Gareth Evans speaks about R2P at CEU's School of Public Policy - full lecture

Gareth Evans speaks about R2P at CEU's School of Public Policy - full lecture

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The Responsibility to Protect (R2P) concept was initiated in a 2001 report of an international commission co-chaired by Gareth Evans and endorsed unanimously by the UN General Assembly - sitting at head of state and government level - at the 2005 World Summit. The adoption of R2P by the UN was an affirmation that sovereignty was not a license to kill. No state can abdicate the responsibility to protect its own people from atrocity crimes, let alone justify perpetrating such crimes itself. When a state manifestly fails in that protection, it is the responsibility of the wider international community to provide it by taking "collective, timely, and decisive" action through the Security Council.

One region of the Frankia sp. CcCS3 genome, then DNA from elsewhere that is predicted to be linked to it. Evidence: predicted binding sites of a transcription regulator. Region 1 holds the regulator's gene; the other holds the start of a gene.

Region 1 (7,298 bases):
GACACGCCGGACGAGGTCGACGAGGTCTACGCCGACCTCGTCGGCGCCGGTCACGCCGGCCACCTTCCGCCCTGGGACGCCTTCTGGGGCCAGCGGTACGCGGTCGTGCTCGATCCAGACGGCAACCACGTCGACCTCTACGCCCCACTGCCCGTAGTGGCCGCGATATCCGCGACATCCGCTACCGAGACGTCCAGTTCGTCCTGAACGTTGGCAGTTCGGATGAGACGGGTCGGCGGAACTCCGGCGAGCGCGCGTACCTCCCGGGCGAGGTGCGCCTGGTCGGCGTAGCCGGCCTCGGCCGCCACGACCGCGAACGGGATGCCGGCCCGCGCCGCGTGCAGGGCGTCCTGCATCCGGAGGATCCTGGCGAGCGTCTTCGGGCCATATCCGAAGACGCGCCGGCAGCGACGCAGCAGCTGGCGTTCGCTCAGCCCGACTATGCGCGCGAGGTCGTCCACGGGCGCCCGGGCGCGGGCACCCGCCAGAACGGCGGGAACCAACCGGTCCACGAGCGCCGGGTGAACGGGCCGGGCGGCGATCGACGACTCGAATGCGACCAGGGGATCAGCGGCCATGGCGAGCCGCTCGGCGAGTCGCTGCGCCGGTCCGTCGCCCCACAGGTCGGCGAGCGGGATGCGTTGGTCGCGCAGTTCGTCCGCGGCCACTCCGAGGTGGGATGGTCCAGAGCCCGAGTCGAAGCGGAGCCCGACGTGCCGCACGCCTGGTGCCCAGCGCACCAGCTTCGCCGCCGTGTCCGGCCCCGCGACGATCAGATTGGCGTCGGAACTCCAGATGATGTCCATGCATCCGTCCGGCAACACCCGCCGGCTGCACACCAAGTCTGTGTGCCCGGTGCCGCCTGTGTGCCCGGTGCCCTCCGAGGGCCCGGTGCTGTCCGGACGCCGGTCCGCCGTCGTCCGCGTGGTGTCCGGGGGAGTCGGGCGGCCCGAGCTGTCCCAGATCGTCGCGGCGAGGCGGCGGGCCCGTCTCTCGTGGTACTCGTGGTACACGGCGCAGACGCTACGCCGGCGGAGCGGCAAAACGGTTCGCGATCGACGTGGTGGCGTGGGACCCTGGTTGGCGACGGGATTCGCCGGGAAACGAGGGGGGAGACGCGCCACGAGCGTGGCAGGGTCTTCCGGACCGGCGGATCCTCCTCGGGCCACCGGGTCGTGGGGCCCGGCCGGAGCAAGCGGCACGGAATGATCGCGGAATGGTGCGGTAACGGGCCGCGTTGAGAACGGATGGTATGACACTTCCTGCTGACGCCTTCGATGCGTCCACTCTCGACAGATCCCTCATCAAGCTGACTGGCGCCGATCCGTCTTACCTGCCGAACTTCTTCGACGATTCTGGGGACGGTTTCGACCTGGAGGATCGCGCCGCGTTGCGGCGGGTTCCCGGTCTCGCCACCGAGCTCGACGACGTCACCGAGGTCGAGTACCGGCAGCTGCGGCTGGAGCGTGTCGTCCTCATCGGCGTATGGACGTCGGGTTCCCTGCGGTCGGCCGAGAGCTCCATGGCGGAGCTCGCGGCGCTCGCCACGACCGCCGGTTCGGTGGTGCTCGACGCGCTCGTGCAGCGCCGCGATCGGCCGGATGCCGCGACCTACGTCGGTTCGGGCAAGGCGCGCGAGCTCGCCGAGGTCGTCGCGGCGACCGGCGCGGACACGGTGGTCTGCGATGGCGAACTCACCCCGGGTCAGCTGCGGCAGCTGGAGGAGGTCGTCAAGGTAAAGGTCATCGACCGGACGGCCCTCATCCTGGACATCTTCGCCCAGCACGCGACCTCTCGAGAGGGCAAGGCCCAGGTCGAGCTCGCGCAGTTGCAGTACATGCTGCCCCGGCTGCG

In 2011, the UN Security Council invoked R2P, paving the way for a forceful international response to address the conflict in Libya. Today, as Syria's crisis goes from bad to worse, the same Council is paralyzed by a backlash against NATO's perceived overreach of its civilian-protection mandate in Libya. The gridlock in New York has regenerated some serious international scepticism about the R2P project. Is Syria a temporary setback for efforts to prevent atrocity crimes or are we staring at a return to the bad old days of Rwanda, Bosnia, and Kosovo?